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Addressing the Health Impacts of Climate Change: What Progress Is California Making?

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December 17, 2009
State Capitol, Room 437 (Historic Side of the Capitol)
Sacramento, CA
Time: 1:30 p.m. – 3:30 p.m.

Addressing the Health Impacts of Climate Change: What Progress Is California Making?

Scientists project significant negative health consequences from climate change, including illness and death related to extreme temperatures, air pollution, and wildfires. We know that the impacts will hit our most vulnerable groups—children, the elderly, people with chronic diseases, and the socially or economically disadvantaged—disproportionately.
California leads the country in the search for solutions to global warming. With passage of AB 32, the California Global Warming Solutions Act of 2006, and SB 375, Redesigning Communities to Reduce Greenhouse Gases (2008), there’s been a lot of activity in the state. But how close are we getting to actions that will reduce greenhouse gas emissions and help protect the health of Californians?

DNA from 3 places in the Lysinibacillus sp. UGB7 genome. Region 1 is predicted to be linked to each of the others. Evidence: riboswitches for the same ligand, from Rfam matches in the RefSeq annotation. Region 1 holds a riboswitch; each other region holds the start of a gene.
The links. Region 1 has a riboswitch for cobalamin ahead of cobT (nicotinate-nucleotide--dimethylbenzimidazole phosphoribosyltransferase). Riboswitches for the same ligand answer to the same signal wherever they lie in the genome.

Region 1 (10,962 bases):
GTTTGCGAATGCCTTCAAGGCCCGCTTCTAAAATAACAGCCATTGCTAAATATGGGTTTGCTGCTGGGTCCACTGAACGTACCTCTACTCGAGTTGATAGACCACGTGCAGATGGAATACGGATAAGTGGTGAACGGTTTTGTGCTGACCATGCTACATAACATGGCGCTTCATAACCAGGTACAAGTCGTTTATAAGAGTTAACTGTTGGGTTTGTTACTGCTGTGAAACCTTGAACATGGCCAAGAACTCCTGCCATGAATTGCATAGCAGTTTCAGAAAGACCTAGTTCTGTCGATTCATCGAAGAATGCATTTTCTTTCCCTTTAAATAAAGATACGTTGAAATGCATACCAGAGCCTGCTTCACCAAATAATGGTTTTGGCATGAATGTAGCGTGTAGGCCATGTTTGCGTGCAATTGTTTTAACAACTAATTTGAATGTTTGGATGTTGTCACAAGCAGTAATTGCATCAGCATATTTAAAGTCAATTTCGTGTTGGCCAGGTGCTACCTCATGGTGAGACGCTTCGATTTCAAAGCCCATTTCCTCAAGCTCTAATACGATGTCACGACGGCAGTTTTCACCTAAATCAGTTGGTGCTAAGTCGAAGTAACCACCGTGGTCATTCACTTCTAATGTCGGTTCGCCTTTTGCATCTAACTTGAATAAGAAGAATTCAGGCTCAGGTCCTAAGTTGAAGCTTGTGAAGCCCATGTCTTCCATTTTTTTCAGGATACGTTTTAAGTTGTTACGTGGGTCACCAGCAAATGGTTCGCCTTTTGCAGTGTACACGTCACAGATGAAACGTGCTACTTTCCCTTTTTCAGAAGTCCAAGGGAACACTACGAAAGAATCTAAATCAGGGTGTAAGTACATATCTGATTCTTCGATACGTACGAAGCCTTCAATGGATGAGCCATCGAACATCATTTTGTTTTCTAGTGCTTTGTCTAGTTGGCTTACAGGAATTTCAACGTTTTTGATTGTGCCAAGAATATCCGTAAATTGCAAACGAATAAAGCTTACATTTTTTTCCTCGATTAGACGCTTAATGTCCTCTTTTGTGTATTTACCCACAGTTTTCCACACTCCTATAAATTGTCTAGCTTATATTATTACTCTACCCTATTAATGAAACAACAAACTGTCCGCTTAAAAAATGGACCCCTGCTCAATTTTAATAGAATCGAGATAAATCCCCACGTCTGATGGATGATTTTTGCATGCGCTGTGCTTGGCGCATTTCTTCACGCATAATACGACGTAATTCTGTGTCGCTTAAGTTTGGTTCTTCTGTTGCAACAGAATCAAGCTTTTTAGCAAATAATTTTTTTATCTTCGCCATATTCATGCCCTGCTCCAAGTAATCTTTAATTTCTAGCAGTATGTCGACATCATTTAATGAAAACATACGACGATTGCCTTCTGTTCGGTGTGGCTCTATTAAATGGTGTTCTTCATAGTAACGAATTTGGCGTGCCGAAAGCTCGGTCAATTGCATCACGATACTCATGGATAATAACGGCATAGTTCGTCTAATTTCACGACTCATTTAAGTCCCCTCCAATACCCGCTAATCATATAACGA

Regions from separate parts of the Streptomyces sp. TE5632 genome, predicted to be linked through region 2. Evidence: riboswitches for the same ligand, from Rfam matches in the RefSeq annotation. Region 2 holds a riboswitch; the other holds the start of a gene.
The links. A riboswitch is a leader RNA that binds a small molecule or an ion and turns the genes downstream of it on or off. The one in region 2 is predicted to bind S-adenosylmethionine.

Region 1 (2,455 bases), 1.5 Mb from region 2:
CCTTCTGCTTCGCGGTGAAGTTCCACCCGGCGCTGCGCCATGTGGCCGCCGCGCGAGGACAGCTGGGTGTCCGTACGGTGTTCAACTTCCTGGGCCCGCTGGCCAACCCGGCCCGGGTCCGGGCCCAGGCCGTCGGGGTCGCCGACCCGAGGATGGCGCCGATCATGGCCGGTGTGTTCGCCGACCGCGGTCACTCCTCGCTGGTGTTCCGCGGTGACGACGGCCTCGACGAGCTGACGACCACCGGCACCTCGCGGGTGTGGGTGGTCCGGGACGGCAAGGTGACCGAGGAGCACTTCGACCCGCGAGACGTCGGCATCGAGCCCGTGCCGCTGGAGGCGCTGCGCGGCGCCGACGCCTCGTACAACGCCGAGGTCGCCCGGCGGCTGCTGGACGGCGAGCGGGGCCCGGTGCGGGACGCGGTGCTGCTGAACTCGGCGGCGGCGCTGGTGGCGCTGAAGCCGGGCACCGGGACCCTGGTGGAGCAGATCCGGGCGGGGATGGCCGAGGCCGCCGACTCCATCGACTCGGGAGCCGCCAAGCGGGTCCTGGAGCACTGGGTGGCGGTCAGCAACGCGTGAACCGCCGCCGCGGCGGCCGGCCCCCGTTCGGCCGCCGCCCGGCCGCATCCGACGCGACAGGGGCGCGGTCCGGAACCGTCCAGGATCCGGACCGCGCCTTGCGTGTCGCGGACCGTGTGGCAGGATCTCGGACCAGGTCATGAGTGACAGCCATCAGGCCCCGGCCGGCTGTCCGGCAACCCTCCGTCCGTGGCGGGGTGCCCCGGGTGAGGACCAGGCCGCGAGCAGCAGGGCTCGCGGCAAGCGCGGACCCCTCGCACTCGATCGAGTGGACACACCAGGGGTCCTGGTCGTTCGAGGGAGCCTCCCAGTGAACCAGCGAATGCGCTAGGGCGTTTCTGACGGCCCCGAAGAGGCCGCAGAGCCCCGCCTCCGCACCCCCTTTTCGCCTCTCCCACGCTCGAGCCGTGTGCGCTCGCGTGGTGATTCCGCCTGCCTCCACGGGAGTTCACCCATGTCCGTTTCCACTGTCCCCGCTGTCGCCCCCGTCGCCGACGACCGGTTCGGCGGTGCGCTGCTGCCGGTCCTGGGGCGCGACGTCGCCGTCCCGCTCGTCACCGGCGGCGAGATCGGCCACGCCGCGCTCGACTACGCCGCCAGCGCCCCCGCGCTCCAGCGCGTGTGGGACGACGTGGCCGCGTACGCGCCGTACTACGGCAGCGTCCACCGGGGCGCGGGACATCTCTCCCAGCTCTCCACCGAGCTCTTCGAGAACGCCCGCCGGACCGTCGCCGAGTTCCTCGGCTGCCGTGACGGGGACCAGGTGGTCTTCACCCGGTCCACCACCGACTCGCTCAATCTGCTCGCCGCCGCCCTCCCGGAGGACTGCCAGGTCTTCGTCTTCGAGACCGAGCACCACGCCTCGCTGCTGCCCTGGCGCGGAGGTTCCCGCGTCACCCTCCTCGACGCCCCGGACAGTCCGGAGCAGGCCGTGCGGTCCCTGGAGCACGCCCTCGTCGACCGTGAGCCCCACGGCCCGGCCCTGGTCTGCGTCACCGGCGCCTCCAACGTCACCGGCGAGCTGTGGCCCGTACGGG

In what is guaranteed to be a lively discussion, our panel of experts will examine the health impacts of climate change; strategies that the nation, state, counties, and cities can take to lessen these negative health outcomes; and the importance of effectively communicating the risks posed by climate change, engaging different audiences through tailored messages, and motivating specific behaviors required to prevent or reduce the health effects of climate change.
Panelists:

  • Yvonne Hunter, MA, program director, California Climate Action Network, Institute for Local Government
  • Connie Roser-Renouf, PhD, faculty researcher, Center for Climate Change Communication, George Mason University
  • Miriam Rotkin-Ellman, MPH, scientist, Natural Resources Defense Council (NRDC)
  • Linda Rudolph, MD, MPH, chief deputy director policy & programs (acting), California Department of Public Health
  • Robin Salsburg, JD, senior staff attorney, Public Health Law & Policy (facilitator)

This presentation is open to the public. Reservations recommended.
Please RSVP to sgutierrez@chipolicy.org 

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